Really Big Show

Wish Recreates Giant Pink Floyd Concert

On Saturday, July 26, Wish You Were Here, the Cleveland-based Pink Floyd tribute band, will perform a three-hour set that includes the classic double-album The Wall in its entirety, with a scale recreation of Floyd's legendary, elaborate stage production.

"It truly is one of the greatest concept albums of all time," says frontman-bassist Eroc Sosinksi. "The variety of musical styles combined with the elaborate production and [bassist-singer-songwriter Roger Waters'] unique method of storytelling takes the listener on their own visual journey."

After years of routinely selling out the biggest local clubs, the band is playing the Time Warner Cable Amphitheater (351 Canal Rd., 216.241.5555) for the first time. The three-hour show will start with a set of Floyd favorites, followed by an intermission, then a complete performance of the album, then an encore.

With costumes and giant props, the theatrical stage show will feature 24 performers — extra musicians, actors, some surprise local music-related celebrities, and a children's choir of students from the Paul Green School of Rock — backing the core sextet.

Over the course of the show, stagehands will build a wall 40 feet long and 12 feet tall. The stack of big white bricks will eventually obscure the band, then crash down at the finale. Sosinski based the production on video of Floyd and Waters concerts, and added some new elements. The bandleader says it's the last time Wish plans to perform the Wall show in town.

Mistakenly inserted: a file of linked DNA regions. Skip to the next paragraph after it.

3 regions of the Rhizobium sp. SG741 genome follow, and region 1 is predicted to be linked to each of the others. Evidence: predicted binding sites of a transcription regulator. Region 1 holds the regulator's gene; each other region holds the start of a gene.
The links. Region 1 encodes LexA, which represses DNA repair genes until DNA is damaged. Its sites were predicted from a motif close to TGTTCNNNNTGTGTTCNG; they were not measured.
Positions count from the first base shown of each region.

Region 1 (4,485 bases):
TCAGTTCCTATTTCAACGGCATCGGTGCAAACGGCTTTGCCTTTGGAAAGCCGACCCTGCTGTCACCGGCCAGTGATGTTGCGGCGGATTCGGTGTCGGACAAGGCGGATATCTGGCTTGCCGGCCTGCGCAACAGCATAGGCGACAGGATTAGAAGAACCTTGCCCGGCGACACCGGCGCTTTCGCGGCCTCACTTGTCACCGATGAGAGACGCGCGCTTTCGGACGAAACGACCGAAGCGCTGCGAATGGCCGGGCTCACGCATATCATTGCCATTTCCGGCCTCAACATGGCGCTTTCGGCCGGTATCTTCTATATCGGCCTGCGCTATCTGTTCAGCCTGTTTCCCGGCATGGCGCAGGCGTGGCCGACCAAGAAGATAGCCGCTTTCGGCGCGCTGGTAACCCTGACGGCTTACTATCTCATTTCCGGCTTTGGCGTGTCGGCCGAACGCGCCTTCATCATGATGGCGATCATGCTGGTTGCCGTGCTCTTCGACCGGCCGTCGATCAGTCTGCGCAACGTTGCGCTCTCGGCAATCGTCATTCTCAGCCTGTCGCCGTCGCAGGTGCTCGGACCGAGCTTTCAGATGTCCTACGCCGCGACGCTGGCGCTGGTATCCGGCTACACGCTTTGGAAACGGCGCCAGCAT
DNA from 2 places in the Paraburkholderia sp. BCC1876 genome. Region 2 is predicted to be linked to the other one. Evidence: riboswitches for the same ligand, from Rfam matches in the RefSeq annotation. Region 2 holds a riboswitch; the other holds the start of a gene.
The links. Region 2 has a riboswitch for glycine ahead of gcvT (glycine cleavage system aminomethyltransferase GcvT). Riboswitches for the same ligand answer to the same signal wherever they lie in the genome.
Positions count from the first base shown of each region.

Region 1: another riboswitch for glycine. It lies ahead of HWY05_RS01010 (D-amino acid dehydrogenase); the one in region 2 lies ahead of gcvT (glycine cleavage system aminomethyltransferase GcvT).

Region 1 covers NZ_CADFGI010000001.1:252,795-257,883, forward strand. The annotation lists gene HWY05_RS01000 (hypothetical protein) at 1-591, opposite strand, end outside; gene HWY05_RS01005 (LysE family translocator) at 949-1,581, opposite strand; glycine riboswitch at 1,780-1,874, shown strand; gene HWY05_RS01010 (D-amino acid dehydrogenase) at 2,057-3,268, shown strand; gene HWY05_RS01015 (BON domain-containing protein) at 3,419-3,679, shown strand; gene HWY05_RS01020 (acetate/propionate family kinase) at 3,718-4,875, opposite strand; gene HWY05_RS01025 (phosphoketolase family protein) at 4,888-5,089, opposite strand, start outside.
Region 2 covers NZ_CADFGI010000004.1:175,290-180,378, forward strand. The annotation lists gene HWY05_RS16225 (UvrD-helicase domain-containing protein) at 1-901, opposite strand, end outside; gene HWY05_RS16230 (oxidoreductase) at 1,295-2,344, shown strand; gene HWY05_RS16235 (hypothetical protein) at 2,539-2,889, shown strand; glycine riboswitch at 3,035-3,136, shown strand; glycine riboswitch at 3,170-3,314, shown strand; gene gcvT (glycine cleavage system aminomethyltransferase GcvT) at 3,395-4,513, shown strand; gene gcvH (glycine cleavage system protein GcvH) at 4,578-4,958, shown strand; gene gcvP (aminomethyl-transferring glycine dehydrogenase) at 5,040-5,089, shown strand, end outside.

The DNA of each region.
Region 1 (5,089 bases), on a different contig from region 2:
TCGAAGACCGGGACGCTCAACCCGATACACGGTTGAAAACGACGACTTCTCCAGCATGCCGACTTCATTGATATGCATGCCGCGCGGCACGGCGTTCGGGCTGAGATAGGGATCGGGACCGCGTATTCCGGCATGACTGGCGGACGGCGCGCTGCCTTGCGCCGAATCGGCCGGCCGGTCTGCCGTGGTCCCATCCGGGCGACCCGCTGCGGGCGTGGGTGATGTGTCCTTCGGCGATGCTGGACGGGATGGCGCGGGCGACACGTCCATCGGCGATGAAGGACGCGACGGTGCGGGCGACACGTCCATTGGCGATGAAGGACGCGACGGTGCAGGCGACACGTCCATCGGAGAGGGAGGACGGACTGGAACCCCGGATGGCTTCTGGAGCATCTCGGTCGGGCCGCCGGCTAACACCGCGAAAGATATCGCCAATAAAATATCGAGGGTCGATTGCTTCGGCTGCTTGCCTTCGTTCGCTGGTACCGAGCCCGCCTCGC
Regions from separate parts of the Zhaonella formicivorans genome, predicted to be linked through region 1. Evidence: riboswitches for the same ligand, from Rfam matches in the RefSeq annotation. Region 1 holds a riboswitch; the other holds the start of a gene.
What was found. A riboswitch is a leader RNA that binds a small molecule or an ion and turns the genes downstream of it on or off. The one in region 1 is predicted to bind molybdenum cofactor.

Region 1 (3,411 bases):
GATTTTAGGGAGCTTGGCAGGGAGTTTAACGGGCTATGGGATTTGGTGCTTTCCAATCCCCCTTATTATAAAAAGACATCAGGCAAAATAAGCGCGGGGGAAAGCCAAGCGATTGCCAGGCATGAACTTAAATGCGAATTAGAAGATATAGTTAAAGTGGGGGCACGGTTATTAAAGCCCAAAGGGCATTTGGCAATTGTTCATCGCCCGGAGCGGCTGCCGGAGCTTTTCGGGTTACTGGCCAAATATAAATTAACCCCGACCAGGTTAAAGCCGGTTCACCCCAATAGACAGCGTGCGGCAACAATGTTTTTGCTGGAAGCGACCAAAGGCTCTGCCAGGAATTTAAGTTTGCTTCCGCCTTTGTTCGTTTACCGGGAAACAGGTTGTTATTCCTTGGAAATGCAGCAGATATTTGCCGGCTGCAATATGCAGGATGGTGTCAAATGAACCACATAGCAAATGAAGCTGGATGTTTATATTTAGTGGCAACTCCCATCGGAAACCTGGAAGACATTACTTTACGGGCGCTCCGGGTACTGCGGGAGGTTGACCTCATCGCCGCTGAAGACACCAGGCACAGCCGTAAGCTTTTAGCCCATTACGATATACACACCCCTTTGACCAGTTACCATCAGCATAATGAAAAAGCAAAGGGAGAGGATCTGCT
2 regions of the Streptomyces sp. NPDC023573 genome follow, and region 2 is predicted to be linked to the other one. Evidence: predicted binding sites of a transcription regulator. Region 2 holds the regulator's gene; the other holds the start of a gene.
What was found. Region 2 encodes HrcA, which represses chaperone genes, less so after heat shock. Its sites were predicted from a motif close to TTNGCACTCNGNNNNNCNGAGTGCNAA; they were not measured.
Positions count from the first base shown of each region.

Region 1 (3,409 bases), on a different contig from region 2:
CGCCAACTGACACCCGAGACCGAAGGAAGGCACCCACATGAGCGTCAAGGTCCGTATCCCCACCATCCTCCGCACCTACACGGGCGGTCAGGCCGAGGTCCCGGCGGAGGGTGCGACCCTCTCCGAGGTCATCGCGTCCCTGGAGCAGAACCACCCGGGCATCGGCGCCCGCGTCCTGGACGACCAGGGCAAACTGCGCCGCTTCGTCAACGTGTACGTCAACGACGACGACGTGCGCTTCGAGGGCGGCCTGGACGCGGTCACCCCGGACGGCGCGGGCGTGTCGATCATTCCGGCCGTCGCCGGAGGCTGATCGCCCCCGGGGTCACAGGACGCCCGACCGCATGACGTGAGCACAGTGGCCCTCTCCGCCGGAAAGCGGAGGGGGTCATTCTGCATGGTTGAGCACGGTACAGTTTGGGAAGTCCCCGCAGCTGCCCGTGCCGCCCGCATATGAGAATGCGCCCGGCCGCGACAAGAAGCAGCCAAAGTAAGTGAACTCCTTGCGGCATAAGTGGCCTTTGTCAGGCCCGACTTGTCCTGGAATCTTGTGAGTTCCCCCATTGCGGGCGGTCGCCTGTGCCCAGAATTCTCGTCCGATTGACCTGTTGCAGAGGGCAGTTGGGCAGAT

Wish launched in 1987. Sosinski, a Michael Stanley Band alum, formed the group with Jim Tigue, as an offshoot of classic-rock tribute band Harvest. It's been the most popular local group for a decade, having performed 40 sold-out shows at the 1000-plus-capacity clubs House of Blues and the Odeon. Sosinski says Floyd has become an integral part of Cleveland culture.

"[Floyd] have played here on almost every American tour they've done since 1971, and their music fit well on the eclectic and growing FM-radio movement of the early '70s," he says. "Floyd is the kind of music that people tend to take personally, in that it means something much more than just songs — it becomes the soundtrack to people's lives."

Mr. Gnome is planning to shoot a video for "Night of the Crickets." The mesmerizing track is emerging as the most popular track from the manic rock duo's new LP, Deliver This Creature. Drummer Sam Meister has a background in video production, and he'll co-direct with Zack Kelly, drummer of If These Trees Could Talk. The video sounds like an adaptation of the record's hallucinogenic cover art. "We're leaning toward a surreal, dark imagery and characters," says singer-guitarist Nicole Barille. "[Like] Pan's Labyrinth or Wizard of Oz, minus any sort of budget. Performance-based, with a story underneath. Basically, a cricket character rescues us from captivity."

Cleveland singer Cali Miles is one step closer to achieving diva status. Filmed all over Cleveland, the video for "Snowbunni" is now online at YouTube. If you don't think she's hot, at least it'll make you laugh.

Ex-Rebel Girl frontwoman Rose Kuhel is now fronting Black Market Kids. The power-pop trio plays the Beachland Ballroom (15711 Waterloo Rd., 216.383.1124) on Saturday, July 26.

Keelhaul is still sidelined, but the rock crushers are closer to returning to the game. "Still hammering out material for the new record," says drummer Will Scharf. "We have 12 new songs and are assembling two more. Just practicing to get it tight to record. Maybe a show or two this summer will coax us out of the basement."


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